November 19, 2008
Pete Michaud: Hello from Worcester!
Hello, Admirals?from Worcester (Massachusetts), where the Admirals are in the midst of their 2-week, 7-game road trip! The club is 2-1-0-1 so far on the trip (5 of a possible 8 points), so it?s been a good trip so far.
Despite letting a few 3rd period leads get away, the Admirals have played well on the trek. The ?Triple S? line of Szczechura, Segal and Smolenak are still racking up points. Guys like Zenon Konopka and Andrew Hutchinson are playing much better. And new additions like Jason Ward and Steve Downie have certainly helped. The defense, although showing signs of improvement, still needs some work, but it?s coming along.
Brandon Segal, who has been one of the club?s best players this season, was injured in the middle of the 2nd period Sunday in Providence. He left with an upper body injury and did not return. Thankfully, everything checked out OK with Segal physically, but he did not practice Tuesday, so I would not expect to see him Wednesday night in Worcester.
In last week?s blog entry, I mentioned that I?d try to answer any questions you might email me (my email address is below). Connie in Va. Beach wrote to ask if players changed roommates on the road through the year or if they keep the same roommate. Some teams keep players together all year, while others mix things up on a regular basis. Assistant Coach Alan May makes the rooming list for each trip. He?s been switching up the rooming list to this point, but he tells me he?ll probably keep the same players together as roommates for the rest of the season. It usually takes a few weeks to find what guys work best as roommates. You probably don?t put a guy who likes to go to sleep early with a guy who sits up and watches late night TV. You don?t put together a guy who likes the air-conditioning on in the middle of winter with a guy who wants the heat cracked up. Players can make requests for roommates, but the coaches have the final say. Most hockey teams employ the same basic ideas when it comes to a rooming list. Goaltenders, for one, always room together. Goalies are competing for the same job, but coaches want them to get along and work together for the good of the team, so they usually room together. Most teams also room European players with North American guys. This forces them to speak more English and helps them adjust to the culture here. With 2 players per room, and the Admirals having an odd number of players on this trip, one lucky player gets a single room. That perk on this trip goes to Jamie Heward, since he?s the team?s oldest and most experienced player.
I also got an email from a fan in Philadelphia asking why the Admirals don?t fly to road games at the Tampa Bay Lightning?s expense, rather than bus to games. Well, all road expenses?buses, hotels, meal money, etc?are paid by the Admirals. The parent club does NOT pay for the AHL teams? transportation. Needless to say, going by bus is much cheaper than flying. Without going into too much detail, the basic agreement between most NHL teams and their AHL affiliate works like this?The AHL team pays the NHL team a flat fee for an affiliation. For that money, the NHL team provides and pays the salaries of all the players, the coaches, the General Manager, the trainer and the equipment manager. I?m the only person on the Admirals bus who is actually an employee of the Admirals. Everyone else is employed by and paid by the Lightning.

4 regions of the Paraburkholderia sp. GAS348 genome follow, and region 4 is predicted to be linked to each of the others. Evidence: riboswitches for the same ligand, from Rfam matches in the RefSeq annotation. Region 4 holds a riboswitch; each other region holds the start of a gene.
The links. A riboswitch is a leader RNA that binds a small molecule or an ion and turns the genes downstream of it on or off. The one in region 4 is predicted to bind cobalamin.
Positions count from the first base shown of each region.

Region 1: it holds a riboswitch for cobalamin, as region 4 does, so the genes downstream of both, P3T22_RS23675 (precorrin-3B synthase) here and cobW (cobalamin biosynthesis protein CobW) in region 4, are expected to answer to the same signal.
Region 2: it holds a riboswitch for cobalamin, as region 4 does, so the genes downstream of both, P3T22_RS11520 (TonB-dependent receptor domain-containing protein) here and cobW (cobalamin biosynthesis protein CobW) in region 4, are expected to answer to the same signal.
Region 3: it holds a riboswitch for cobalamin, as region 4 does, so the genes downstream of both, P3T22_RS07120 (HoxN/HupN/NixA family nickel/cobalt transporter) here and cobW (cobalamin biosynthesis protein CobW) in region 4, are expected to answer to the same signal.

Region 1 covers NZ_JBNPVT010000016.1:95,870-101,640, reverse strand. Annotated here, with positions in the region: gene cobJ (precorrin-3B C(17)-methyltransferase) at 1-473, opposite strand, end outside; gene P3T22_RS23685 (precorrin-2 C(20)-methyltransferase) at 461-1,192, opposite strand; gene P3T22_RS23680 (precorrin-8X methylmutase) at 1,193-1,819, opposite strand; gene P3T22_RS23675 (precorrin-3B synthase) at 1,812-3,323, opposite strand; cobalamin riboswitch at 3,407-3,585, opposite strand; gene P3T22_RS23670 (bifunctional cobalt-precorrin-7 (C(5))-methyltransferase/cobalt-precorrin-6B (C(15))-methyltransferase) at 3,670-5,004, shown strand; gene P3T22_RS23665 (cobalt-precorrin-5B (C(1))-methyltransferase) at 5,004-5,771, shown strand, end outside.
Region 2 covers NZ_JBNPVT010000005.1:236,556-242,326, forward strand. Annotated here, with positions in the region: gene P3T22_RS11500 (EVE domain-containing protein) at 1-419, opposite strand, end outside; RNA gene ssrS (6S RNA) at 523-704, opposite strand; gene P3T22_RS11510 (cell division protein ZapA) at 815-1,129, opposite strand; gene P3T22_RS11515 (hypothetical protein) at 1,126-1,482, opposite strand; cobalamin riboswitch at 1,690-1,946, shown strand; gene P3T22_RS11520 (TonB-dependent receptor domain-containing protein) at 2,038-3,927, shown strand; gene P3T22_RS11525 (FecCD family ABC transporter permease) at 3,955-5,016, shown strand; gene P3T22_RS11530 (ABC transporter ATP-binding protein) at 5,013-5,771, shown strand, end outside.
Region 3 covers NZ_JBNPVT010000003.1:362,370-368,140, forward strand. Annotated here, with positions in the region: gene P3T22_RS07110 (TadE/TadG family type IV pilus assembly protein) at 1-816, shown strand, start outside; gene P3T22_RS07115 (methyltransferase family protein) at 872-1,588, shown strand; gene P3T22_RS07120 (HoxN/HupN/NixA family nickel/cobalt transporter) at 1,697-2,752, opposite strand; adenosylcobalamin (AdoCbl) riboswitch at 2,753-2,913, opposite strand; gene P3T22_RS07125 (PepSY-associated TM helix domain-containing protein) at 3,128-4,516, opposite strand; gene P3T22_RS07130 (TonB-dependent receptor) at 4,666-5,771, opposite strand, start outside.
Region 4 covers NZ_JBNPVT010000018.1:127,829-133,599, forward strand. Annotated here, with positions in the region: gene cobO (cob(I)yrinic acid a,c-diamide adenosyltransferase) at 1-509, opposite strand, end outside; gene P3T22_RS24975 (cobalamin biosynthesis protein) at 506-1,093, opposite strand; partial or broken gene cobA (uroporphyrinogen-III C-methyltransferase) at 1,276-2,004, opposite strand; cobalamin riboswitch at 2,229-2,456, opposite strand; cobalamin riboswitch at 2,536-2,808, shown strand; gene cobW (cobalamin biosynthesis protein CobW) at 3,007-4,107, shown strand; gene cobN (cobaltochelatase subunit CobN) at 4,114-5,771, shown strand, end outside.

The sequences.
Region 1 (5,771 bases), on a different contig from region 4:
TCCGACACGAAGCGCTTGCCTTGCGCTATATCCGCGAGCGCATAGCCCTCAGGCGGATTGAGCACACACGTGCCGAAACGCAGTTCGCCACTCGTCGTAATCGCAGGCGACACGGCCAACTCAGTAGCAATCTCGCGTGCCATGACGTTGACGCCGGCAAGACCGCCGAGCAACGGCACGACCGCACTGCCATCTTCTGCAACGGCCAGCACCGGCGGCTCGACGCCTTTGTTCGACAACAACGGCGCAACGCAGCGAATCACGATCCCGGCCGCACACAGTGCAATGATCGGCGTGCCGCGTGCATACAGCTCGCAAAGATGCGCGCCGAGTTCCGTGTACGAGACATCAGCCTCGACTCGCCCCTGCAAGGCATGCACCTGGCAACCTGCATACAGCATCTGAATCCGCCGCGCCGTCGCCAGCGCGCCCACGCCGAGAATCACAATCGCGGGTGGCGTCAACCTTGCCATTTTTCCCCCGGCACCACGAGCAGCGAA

On to other subjects now. While it may seem glamorous to travel around the AHL and stay in nice hotels, it?s not always what it shapes up to be. When the team arrived in Worcester on Monday, the hotel had all the rooms for the players ready, but rooms for the staff (coaches, G.M., trainer, equipment manager and yours truly) weren?t ready. We were forced to wait for nearly 2 hours before we could get in our rooms. The players, many of whom had checked in, taken a nap, changed clothes and came back to the lobby while we were still waiting, found it quite humorous to find several staff members (I won?t name them specifically) asleep on the lobby couches!
At almost every AHL arena, complete game notes and statistics are left in each locker room for the players and coaches. The Admirals players found it pretty amusing when they read in the Manchester Monarchs game notes last weekend that Admirals forward Jason Ward is the half-brother of Boston Bruins defenseman Aaron Ward. It?s amusing because it?s not true! Jason told me if Aaron is his half-brother, it?s news to him! Both hail from Ontario, but that?s the only connection. You could find this incorrect ?fact,? however, reported in other places, like Wikipedia (unless someone has gone in to edit that note out). Wikipedia also stated that Ward is the great-grandson of Montgomery Ward, the founder of the former retail chain. I talked about this with Jason, who tells that is also not true. He said it?s the first he?s ever heard of such a thing.
Norfolk goalie Mike McKenna picked up his first win a few days ago on this trip. Now, we look forward to his first game with his newly painted Admirals mask. McKenna has been playing to this point with a mask painted with the colors and design of his team from last year, the Portland Pirates. Mike, who is a huge fan of open-wheel, Indy-car type racing, tells me his new mask with have a racing theme to go along with Admirals items. Minor league goalies always get last priority behind the NHL guys from mask painters, so who knows how much longer it will be before it?s done. McKenna tells me, however, that he has seen preliminary work on the mask, so it might be getting close.
Well, that?s it for this edition. Hope you enjoyed it. If you have any questions, feel free to email me and I?ll try to answer in an upcoming edition. Another blog entry comes up soon. Until then?